Race and the Digital: Racial Formation and 21st Century Technologies

Fad Activism

I think the conversation we had last week was very fruitful and it definitely made me think about online activism more. I've always had mixed thoughts about it, because I can see how the fad of a hashtag or a video can manifest itself into a simple re-share and not go beyond that. However, on the other hand.. that in and of itself raises some type of awareness for the reblogger and his/her followers that they may not have had before. In my head it had always been a good thing, because it offers a little bit MORE even though it isn't enough. Therefore, I liked the challenge that hashtag activism can be limiting by offering a narrow view of certain issues.

To address your second question-- I talked about it a bit in class-- I use Facebook a lot to express my personal opinions on social issues and I really like to reblog pertinent videos/articles. I follow news sources like BBC America, and special interest pages like WeAreMitu (their description is: WeAreMitu is a home away from home for Latinos in the U.S. We are young, edgy, smart, loud, funny, relevant, proud, united..we are unapologetically Latino).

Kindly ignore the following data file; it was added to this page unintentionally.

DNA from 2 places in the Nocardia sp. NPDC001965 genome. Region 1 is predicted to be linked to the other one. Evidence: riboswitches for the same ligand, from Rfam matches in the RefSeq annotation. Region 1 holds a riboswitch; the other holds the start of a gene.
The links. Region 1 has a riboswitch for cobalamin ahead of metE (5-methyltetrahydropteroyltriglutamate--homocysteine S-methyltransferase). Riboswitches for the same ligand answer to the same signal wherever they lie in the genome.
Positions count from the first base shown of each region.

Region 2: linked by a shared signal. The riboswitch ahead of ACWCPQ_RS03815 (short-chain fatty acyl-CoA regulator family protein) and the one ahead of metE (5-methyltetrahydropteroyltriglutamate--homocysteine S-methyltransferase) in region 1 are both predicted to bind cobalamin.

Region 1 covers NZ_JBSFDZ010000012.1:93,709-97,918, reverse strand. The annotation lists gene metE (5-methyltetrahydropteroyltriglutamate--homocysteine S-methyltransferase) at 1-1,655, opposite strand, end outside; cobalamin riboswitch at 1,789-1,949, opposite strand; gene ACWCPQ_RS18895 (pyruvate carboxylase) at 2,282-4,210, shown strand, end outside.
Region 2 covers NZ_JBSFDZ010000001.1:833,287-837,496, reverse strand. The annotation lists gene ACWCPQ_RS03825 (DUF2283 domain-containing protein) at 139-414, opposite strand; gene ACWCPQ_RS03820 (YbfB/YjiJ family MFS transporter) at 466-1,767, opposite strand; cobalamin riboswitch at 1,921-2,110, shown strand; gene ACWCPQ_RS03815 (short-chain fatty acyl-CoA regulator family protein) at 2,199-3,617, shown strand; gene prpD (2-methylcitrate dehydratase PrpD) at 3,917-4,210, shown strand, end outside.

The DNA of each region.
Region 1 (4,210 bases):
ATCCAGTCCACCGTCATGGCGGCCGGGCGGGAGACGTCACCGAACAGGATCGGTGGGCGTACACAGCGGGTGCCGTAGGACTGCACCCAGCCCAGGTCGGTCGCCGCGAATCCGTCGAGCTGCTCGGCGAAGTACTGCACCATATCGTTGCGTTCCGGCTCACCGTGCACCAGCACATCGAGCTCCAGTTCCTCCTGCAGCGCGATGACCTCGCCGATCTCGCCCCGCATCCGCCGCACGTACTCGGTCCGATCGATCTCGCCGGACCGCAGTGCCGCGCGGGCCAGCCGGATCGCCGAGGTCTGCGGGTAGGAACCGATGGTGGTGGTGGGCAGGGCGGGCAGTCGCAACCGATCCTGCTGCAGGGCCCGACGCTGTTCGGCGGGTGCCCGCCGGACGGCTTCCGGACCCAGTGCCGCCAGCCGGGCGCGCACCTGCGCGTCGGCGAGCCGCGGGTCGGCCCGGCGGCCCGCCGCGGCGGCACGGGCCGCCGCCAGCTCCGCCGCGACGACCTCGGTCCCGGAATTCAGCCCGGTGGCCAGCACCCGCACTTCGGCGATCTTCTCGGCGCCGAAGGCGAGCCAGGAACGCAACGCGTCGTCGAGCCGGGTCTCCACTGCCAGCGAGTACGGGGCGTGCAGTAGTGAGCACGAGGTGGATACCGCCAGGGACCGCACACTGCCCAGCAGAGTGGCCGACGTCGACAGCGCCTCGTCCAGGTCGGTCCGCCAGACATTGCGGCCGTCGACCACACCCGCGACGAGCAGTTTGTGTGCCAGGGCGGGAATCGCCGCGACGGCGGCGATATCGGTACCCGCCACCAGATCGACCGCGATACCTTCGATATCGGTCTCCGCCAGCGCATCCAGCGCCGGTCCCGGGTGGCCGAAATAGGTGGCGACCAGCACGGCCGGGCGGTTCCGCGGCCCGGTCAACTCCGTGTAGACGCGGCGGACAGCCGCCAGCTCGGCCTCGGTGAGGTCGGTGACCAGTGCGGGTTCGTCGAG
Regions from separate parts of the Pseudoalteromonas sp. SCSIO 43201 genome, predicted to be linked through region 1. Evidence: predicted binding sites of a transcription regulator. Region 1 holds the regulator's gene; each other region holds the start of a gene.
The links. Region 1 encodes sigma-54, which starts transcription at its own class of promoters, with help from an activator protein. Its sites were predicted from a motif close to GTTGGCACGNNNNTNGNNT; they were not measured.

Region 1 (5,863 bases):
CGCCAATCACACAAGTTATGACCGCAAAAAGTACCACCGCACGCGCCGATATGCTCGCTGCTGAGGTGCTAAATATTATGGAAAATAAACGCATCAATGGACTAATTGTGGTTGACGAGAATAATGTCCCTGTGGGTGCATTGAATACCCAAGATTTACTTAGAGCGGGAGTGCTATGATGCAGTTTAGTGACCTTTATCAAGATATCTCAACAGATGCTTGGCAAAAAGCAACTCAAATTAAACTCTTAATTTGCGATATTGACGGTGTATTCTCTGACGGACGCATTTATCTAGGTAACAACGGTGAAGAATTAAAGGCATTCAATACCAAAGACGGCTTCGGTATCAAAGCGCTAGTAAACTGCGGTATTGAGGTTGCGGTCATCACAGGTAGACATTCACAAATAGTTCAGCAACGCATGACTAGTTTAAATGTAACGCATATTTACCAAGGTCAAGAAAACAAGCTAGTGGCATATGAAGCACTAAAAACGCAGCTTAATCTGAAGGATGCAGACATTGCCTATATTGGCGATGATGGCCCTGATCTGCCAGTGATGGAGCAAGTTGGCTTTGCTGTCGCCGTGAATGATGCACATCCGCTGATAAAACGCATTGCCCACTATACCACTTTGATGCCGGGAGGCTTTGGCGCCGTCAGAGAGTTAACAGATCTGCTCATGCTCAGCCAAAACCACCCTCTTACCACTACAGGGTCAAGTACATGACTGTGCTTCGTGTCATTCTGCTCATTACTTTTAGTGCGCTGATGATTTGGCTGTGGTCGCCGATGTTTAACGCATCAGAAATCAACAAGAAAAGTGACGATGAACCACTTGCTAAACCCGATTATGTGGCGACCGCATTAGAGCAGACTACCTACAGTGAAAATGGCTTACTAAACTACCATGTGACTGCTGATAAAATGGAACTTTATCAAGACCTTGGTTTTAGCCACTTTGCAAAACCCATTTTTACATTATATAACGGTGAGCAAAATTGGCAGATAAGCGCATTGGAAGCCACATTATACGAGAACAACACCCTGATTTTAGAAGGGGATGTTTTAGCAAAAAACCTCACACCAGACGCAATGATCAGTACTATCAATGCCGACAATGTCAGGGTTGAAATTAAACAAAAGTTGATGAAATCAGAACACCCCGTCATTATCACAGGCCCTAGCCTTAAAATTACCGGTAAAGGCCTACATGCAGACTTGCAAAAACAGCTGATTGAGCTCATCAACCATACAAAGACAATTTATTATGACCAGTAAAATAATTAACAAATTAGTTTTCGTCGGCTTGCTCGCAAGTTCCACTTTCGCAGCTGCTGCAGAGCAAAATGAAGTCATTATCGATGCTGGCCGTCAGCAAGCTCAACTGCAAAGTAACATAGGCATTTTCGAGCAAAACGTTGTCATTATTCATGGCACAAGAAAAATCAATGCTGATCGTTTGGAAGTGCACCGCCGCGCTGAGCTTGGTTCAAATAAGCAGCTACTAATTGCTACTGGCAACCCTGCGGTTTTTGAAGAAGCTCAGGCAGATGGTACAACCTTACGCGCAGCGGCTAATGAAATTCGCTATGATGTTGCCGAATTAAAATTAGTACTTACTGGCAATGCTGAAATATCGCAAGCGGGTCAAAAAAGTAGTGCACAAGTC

I have to say that I thought about a video I once shared about the Flint Water Crisis. I remember thinking... "I shared it, but??" I didn't feel at all impactful from it. I was shocked, obviously, but I didn't do anything else.. not even research it further. So now that I can reflect on all of our conversations, I understand digital social activism as a supplement to a physical movement. I consider now that reblogging that video created more awareness and that I showed support to my friends who are actually engaged in the movement as a collective whole.

Finally, I think pairing videos with STEP TWO instructions of reblogging (i.e. meeting up at a certain place for a rally) is even more beneficial and can enhance digital activism.

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